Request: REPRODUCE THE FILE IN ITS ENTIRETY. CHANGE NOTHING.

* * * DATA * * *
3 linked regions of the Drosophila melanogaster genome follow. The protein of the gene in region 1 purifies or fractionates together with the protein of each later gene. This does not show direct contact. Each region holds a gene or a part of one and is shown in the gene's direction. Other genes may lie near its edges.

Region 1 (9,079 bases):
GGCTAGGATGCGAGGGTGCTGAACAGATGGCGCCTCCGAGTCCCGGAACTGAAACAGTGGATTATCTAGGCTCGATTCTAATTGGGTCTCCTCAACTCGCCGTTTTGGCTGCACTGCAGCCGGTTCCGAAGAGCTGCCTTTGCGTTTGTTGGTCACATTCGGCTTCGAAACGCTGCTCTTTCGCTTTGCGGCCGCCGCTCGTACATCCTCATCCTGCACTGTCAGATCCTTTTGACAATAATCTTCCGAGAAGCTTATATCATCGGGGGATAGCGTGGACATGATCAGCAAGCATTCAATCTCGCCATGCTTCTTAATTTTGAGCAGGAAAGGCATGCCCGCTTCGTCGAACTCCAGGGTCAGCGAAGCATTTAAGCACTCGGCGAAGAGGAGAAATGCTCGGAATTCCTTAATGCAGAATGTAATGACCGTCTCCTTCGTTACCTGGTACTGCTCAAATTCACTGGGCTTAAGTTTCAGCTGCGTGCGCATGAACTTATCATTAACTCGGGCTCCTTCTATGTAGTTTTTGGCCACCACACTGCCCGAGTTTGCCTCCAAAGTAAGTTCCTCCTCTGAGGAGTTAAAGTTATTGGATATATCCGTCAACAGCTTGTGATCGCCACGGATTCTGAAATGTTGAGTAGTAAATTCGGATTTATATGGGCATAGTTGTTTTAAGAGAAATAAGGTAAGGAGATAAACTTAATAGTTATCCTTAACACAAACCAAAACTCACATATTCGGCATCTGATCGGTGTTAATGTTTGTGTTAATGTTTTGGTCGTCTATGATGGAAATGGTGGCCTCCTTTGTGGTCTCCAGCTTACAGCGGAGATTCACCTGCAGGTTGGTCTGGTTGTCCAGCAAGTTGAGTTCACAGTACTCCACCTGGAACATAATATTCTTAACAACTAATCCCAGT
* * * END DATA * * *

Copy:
3 linked regions of the Drosophila melanogaster genome follow. The protein of the gene in region 1 purifies or fractionates together with the protein of each later gene. This does not show direct contact. Each region holds a gene or a part of one and is shown in the gene's direction. Other genes may lie near its edges.

Region 1 (9,079 bases):
GGCTAGGATGCGAGGGTGCTGAACAGATGGCGCCTCCGAGTCCCGGAACTGAAACAGTGGATTATCTAGGCTCGATTCTAATTGGGTCTCCTCAACTCGCCGTTTTGGCTGCACTGCAGCCGGTTCCGAAGAGCTGCCTTTGCGTTTGTTGGTCACATTCGGCTTCGAAACGCTGCTCTTTCGCTTTGCGGCCGCCGCTCGTACATCCTCATCCTGCACTGTCAGATCCTTTTGACAATAATCTTCCGAGAAGCTTATATCATCGGGGGATAGCGTGGACATGATCAGCAAGCATTCAATCTCGCCATGCTTCTTAATTTTGAGCAGGAAAGGCATGCCCGCTTCGTCGAACTCCAGGGTCAGCGAAGCATTTAAGCACTCGGCGAAGAGGAGAAATGCTCGGAATTCCTTAATGCAGAATGTAATGACCGTCTCCTTCGTTACCTGGTACTGCTCAAATTCACTGGGCTTAAGTTTCAGCTGCGTGCGCATGAACTTATCATTAACTCGGGCTCCTTCTATGTAGTTTTTGGCCACCACACTGCCCGAGTTTGCCTCCAAAGTAAGTTCCTCCTCTGAGGAGTTAAAGTTATTGGATATATCCGTCAACAGCTTGTGATCGCCACGGATTCTGAAATGTTGAGTAGTAAATTCGGATTTATATGGGCATAGTTGTTTTAAGAGAAATAAGGTAAGGAGATAAACTTAATAGTTATCCTTAACACAAACCAAAACTCACATATTCGGCATCTGATCGGTGTTAATGTTTGTGTTAATGTTTTGGTCGTCTATGATGGAAATGGTGGCCTCCTTTGTGGTCTCCAGCTTACAGCGGAGATTCACCTGCAGGTTGGTCTGGTTGTCCAGCAAGTTGAGTTCACAGTACTCCACCTGGAACATAATATTCTTAACAACTAATCCCAGT